Education

Education is necessary not just to live a satisfying and productive life, but also to participate meaningfully as a citizen in our democracy. Vermont is fortunate that its public school financing system provides an adequate, sustainable source of funding and is fairer to both taxpayers and pupils than any other system in the country. Vermont needs to ensure the continued integrity and health of its school funding system and provide a way to make college accessible and affordable to all Vermonters.

IN FOCUS
June 29, 2017

While press and public attention focused last week on the feud over who should negotiate teacher health insurance benefits, the Legislature was making more consequential changes to education funding that will affect schools and taxpayers in the 2018-2019 school year. It’s not clear yet how to mitigate these shortsighted changes next session. But there is an obvious step that needs to be taken to ensure the Education Fund is thoughtfully managed in the future.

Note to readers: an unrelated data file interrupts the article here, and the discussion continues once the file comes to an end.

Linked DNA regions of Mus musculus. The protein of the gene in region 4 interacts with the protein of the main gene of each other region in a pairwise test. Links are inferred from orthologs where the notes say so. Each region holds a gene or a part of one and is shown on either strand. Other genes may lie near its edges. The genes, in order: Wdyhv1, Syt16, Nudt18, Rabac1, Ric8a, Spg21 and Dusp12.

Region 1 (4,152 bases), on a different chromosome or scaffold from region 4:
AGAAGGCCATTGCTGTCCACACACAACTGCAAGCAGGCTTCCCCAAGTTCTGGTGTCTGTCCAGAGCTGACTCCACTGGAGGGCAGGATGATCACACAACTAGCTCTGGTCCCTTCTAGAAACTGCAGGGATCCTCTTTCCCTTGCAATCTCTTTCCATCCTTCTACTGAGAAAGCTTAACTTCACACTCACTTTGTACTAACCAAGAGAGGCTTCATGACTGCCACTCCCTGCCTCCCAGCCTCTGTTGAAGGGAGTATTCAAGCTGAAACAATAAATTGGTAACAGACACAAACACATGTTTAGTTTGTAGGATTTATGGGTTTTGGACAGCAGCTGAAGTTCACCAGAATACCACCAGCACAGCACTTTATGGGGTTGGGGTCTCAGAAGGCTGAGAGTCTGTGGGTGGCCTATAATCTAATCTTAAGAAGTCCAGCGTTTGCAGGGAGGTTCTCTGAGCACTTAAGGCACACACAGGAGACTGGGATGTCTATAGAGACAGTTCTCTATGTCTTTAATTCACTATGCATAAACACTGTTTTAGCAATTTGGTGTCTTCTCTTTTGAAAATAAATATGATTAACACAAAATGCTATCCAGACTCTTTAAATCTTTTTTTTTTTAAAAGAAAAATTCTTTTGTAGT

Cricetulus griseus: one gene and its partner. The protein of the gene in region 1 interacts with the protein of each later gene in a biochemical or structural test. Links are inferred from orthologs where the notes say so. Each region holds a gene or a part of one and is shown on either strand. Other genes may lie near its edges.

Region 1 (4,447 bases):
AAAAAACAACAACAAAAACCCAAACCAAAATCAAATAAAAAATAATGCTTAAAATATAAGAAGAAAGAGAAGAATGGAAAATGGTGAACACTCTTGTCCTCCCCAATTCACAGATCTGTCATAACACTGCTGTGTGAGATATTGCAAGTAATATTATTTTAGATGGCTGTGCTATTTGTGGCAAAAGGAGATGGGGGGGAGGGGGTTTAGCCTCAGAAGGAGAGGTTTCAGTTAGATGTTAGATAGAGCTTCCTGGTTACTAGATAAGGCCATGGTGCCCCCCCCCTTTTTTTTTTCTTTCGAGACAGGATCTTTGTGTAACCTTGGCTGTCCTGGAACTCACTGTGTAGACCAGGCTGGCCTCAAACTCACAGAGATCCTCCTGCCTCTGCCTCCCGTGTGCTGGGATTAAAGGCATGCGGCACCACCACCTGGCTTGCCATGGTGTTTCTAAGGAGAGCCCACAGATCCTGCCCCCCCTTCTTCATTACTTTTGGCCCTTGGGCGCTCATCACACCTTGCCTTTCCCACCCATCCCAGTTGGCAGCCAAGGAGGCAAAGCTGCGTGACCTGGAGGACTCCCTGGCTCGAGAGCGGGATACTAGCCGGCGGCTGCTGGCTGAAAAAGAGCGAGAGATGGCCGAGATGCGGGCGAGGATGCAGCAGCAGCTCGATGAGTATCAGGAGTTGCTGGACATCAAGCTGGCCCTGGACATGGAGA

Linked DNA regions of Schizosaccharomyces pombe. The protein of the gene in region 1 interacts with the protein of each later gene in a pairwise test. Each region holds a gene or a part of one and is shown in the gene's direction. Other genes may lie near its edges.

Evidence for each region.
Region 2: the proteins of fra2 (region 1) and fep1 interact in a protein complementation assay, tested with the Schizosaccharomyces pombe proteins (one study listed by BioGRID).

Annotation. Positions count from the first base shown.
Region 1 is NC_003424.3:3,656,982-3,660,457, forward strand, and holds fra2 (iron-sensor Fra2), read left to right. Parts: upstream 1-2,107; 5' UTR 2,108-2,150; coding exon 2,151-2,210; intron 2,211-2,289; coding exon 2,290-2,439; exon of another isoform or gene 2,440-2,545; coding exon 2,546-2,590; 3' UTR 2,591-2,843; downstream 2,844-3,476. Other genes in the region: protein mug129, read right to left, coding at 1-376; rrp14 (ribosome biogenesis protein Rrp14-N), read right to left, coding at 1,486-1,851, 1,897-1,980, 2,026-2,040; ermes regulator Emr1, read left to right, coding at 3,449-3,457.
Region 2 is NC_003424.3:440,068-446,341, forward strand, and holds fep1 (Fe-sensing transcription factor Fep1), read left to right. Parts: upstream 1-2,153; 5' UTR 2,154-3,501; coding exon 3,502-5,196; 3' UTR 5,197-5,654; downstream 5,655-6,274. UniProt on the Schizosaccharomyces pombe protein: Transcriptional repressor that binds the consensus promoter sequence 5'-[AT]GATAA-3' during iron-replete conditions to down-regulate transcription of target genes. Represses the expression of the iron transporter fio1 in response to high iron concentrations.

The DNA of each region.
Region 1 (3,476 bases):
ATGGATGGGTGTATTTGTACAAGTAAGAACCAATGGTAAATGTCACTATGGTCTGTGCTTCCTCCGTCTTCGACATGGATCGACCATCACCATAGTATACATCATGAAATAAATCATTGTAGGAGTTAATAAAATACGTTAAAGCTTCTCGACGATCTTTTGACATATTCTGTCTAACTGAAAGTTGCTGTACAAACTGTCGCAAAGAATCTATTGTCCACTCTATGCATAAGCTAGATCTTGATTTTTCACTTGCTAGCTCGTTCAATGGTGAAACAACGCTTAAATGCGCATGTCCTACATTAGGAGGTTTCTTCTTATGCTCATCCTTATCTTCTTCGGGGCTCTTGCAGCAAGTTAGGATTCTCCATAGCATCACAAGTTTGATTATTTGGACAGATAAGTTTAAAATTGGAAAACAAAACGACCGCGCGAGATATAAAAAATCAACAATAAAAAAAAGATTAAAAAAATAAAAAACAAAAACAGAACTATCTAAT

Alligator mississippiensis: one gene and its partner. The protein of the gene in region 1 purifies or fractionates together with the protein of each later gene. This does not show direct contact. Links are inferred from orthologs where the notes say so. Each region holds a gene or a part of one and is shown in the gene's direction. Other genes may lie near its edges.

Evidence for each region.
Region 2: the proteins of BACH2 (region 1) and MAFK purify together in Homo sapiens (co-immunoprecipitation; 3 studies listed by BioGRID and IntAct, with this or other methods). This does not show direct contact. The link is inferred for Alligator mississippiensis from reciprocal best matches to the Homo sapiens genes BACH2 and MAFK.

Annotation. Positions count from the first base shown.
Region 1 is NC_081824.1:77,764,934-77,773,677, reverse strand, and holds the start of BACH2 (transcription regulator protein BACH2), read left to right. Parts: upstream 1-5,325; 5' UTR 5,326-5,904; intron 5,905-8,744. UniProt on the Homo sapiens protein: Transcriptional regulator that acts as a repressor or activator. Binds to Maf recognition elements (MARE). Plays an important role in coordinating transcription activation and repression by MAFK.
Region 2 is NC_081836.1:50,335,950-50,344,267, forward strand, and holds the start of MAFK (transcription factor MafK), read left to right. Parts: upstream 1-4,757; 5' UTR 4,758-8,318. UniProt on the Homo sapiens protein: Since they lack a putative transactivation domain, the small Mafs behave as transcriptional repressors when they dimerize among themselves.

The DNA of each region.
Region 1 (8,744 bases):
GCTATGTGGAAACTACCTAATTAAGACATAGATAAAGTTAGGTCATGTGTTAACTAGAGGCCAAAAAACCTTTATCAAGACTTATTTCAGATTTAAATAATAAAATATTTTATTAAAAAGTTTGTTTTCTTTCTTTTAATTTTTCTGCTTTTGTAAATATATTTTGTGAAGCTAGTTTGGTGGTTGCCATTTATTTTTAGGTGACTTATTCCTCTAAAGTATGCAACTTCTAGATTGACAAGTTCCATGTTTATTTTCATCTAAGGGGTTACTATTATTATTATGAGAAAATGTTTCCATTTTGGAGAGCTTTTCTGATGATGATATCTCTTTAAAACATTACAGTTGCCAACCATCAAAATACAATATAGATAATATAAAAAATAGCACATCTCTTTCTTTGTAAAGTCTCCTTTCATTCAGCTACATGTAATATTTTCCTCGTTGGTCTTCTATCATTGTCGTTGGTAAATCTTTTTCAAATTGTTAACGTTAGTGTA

We need a formal body, similar to the Emergency Board (which determines the consensus revenue forecasts) or the Debt Affordability Advisory Committee, to recommend education tax rates and use of Education Fund reserves. An Education Fund Stabilization Advisory Committee could help to ensure the long-term fiscal health of Vermont’s education finance system and avoid dramatic school tax increases like we can expect to see next year.

The health care feud ended up being a fight over $13 million, spread over two years. That’s not to be ignored. But out of total school tax collections of more than $2 billion over the next two years, the savings will be barely noticeable.

Publications

Act 60 turns 20
6/27/17 - Op-ed
A Framework for Progress
9/6/16 - Report